Some years ago, in an afternoon class at Regent College, Vancouver, I was listening to the gracious words of James Houston. Houston is a man of genial disposition, deep spirituality, and broad Christian intellect. In all of my interactions with him he has been nothing but kind. But that day he startled me with his rather abrupt directness. He was recounting a moment in a very large Christian gathering where the speaker, perhaps with too much sentimentality, said to a crowd of thousands, “I love you all”. As one of the many listeners, my professor said he responded with a silent protest: “Liar! You don’t even know me.”
When I heard that quip, I sat back in my seat, straightened up by my professor’s take on what seemed to be a normal way of talking. Wasn’t this a little harsh? Perhaps the speaker did feel some sort of emotional connection to the crowd. How could my professor call him a liar? What do you think? Was Professor Houston being fair?
To give him his due, Houston was calling for a more grounded and honest view of love. He was wanting to preserve love as something tangible and real, something far better than mere schmaltz (there’s a helpful word). Love, if it is love, requires personal knowing, personal interaction, direct engagement. Love, if it is love, moves far beyond the sentimental. Its more than a feeling (to quote a song from the seventies), but rather the choice to do and be good for those in your circle of concern. And maybe that is why we are so often confused about love in our present era. We are experts in feelings, but not so good at making our feelings practical and specific.
In Fyodor Dostoevsky’s famous novel The Brothers Karamasov, a conversation recounts this very idea:
"I love mankind,” he said, “but I am amazed at myself: the more I love mankind in general, the less I love people in particular, that is, individually, as separate persons. In my dreams,” he said, “I often went so far to think passionately of serving mankind, and, it may be, would really have gone to the cross for people if it were somehow suddenly necessary, and yet I am incapable of living in the same room with anyone even for two days, this I know from experience. As soon as someone is there, close to me, his personality oppresses my self-esteem and restricts my freedom. In twenty-four hours I can begin to hate even the best of men: one because he takes too long eating his dinner, another because he has a cold and keeps blowing his nose. I become the enemy of people the moment they touch me,” he said. “On the other hand, it has always happened that the more I hate people individually, the more ardent becomes my love for humanity as a whole." [Fyodor Dostoevsky, The Brothers Karamasov, transl. Peavear and Volokhonsky, p. 57]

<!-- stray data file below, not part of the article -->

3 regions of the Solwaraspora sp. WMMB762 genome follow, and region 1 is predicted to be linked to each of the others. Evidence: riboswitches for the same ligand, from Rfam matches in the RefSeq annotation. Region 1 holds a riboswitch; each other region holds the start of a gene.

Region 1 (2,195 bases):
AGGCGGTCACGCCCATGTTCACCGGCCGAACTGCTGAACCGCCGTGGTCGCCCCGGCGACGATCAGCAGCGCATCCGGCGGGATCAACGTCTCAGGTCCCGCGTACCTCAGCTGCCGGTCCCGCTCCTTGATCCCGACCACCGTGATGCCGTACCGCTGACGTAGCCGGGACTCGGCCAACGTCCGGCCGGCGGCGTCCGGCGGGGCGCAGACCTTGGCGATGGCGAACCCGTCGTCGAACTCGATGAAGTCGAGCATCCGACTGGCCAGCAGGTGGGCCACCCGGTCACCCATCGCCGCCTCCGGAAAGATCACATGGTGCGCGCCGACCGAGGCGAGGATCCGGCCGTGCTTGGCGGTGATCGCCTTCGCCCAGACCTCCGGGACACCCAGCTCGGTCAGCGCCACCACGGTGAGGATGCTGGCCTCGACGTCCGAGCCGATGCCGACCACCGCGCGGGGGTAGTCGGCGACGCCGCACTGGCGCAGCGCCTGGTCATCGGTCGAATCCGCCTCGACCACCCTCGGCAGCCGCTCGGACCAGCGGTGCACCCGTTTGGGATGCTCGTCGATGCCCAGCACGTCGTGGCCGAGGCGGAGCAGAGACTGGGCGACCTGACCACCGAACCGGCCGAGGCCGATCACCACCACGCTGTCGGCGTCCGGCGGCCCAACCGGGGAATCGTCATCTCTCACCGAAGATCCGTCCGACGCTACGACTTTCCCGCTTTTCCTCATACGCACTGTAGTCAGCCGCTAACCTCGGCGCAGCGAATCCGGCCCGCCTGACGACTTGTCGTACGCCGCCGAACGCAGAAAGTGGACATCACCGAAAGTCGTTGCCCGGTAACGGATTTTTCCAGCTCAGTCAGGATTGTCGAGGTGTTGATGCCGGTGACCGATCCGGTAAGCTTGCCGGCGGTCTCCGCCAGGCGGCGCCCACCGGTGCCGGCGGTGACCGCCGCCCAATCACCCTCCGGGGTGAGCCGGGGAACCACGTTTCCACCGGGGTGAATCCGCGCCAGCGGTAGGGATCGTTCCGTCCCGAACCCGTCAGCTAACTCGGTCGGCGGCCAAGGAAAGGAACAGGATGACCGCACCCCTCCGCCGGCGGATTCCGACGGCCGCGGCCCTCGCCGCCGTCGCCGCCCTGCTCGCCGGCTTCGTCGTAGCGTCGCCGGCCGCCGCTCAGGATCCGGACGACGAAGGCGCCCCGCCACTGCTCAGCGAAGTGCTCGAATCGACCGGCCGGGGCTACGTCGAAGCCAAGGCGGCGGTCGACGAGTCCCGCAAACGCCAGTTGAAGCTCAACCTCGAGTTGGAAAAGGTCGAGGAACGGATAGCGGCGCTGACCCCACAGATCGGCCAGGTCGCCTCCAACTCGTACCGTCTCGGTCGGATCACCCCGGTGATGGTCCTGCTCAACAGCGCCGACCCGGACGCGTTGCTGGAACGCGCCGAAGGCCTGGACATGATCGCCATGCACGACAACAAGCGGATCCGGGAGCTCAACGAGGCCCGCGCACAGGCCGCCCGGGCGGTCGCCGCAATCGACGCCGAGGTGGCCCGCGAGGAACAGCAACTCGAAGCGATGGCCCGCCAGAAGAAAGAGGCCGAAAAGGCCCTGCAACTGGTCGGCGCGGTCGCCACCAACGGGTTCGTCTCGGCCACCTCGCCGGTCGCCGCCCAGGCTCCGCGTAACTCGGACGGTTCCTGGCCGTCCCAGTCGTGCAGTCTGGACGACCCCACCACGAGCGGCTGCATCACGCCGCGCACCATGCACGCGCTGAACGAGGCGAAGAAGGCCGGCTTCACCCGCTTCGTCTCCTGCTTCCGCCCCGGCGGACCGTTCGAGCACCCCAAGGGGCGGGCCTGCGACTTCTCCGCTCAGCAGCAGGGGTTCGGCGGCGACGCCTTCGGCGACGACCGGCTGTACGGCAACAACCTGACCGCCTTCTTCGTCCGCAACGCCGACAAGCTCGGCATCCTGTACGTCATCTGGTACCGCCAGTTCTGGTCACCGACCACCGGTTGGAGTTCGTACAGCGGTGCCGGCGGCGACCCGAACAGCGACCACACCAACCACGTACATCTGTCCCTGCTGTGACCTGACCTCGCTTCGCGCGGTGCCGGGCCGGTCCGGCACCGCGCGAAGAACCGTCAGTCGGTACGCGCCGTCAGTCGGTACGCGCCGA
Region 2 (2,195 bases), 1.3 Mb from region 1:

In Jesus’ exchange with the Scripture scholar in Luke 10:25-37, it is not hard to imagine the scholar repeating what Dostoevsky wrote. He knows well the Biblical instruction to love God and neighbour. But the text tells us “he wanted to justify himself, so he asked Jesus, “And who is my neighbor?” (v. 29). In other words, isn’t such language mere fluff? mere schmaltz? In telling the parable of the Good Samaritan then, Jesus pushes the idea of love for God and neighbour down toward specifics. In Jesus’ view of the world, there is no neighbour in general, no abstract humanity to love. There is only the person in front of you, the person you meet in the course of your day, the person you bump into on life’s road.
Maybe we should be more careful how we talk. Perhaps it is only God who loves humanity, and only because he knows us all, is involved with us all, touches us all. What we can do is love the person we meet, the person we are brought face to face with in the course of our day. And this is what makes love what it is: its specificity, it concrete practicality.
Listen to what John says in his first letter: "If anyone says, 'I love God,' yet hates his brother, he is a liar. For anyone who does not love his brother, whom he has seen, cannot love God, whom he has not seen. And he has given us this command: Whoever loves God must also love his brother." [1 John 4:20-21]
I encourage you to consider how practical and touchable you are in your life of loving God and loving people. I continually learn how love is real when it is responsive, more specific and action-oriented, and less abstract. I have been experiencing this lately in ordinary small ways.
This Saturday we present our last Grow Seminar for this season. We are calling this one What in the World Are We Doing? It will be a conversation on the two principle points of Westside’s missional engagement: Calgary and Africa. Perhaps you might join us. We want to learn about our world and our neighbours, and then take action to do something good for them. You can register at wkc.org/grow-seminars